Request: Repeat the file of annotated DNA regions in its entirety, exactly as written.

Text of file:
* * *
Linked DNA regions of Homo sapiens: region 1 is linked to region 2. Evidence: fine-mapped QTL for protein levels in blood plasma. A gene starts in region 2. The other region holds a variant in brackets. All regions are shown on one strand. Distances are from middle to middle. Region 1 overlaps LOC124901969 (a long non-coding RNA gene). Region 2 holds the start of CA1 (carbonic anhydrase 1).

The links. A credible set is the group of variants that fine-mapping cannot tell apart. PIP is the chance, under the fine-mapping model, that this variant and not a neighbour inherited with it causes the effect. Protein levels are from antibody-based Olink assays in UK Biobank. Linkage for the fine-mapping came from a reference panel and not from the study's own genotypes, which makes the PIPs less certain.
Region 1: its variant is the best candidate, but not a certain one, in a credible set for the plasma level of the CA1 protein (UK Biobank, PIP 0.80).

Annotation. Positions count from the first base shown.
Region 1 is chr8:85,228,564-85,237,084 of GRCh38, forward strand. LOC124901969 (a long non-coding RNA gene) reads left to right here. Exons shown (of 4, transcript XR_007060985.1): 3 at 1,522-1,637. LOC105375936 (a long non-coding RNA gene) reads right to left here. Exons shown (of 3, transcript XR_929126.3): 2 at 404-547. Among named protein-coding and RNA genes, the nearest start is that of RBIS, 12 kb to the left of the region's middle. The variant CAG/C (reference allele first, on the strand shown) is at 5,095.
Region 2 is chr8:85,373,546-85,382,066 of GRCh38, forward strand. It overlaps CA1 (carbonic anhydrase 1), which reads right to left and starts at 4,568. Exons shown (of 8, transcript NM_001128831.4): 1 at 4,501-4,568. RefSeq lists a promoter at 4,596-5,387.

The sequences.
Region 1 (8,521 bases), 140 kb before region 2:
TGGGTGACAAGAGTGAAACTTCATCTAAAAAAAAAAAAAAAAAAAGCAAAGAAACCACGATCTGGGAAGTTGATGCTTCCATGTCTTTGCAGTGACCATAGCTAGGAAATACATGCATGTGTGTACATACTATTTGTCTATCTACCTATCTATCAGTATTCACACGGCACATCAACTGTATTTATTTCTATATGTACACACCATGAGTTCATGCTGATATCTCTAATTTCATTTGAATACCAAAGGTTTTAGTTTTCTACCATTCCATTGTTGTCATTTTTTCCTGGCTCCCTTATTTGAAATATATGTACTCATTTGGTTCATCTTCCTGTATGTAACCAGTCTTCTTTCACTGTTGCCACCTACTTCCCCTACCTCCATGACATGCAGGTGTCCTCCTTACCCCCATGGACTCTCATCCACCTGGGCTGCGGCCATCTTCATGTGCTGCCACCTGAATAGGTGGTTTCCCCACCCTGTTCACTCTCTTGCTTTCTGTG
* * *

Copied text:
Linked DNA regions of Homo sapiens: region 1 is linked to region 2. Evidence: fine-mapped QTL for protein levels in blood plasma. A gene starts in region 2. The other region holds a variant in brackets. All regions are shown on one strand. Distances are from middle to middle. Region 1 overlaps LOC124901969 (a long non-coding RNA gene). Region 2 holds the start of CA1 (carbonic anhydrase 1).

The links. A credible set is the group of variants that fine-mapping cannot tell apart. PIP is the chance, under the fine-mapping model, that this variant and not a neighbour inherited with it causes the effect. Protein levels are from antibody-based Olink assays in UK Biobank. Linkage for the fine-mapping came from a reference panel and not from the study's own genotypes, which makes the PIPs less certain.
Region 1: its variant is the best candidate, but not a certain one, in a credible set for the plasma level of the CA1 protein (UK Biobank, PIP 0.80).

Annotation. Positions count from the first base shown.
Region 1 is chr8:85,228,564-85,237,084 of GRCh38, forward strand. LOC124901969 (a long non-coding RNA gene) reads left to right here. Exons shown (of 4, transcript XR_007060985.1): 3 at 1,522-1,637. LOC105375936 (a long non-coding RNA gene) reads right to left here. Exons shown (of 3, transcript XR_929126.3): 2 at 404-547. Among named protein-coding and RNA genes, the nearest start is that of RBIS, 12 kb to the left of the region's middle. The variant CAG/C (reference allele first, on the strand shown) is at 5,095.
Region 2 is chr8:85,373,546-85,382,066 of GRCh38, forward strand. It overlaps CA1 (carbonic anhydrase 1), which reads right to left and starts at 4,568. Exons shown (of 8, transcript NM_001128831.4): 1 at 4,501-4,568. RefSeq lists a promoter at 4,596-5,387.

The sequences.
Region 1 (8,521 bases), 140 kb before region 2:
TGGGTGACAAGAGTGAAACTTCATCTAAAAAAAAAAAAAAAAAAAGCAAAGAAACCACGATCTGGGAAGTTGATGCTTCCATGTCTTTGCAGTGACCATAGCTAGGAAATACATGCATGTGTGTACATACTATTTGTCTATCTACCTATCTATCAGTATTCACACGGCACATCAACTGTATTTATTTCTATATGTACACACCATGAGTTCATGCTGATATCTCTAATTTCATTTGAATACCAAAGGTTTTAGTTTTCTACCATTCCATTGTTGTCATTTTTTCCTGGCTCCCTTATTTGAAATATATGTACTCATTTGGTTCATCTTCCTGTATGTAACCAGTCTTCTTTCACTGTTGCCACCTACTTCCCCTACCTCCATGACATGCAGGTGTCCTCCTTACCCCCATGGACTCTCATCCACCTGGGCTGCGGCCATCTTCATGTGCTGCCACCTGAATAGGTGGTTTCCCCACCCTGTTCACTCTCTTGCTTTCTGTG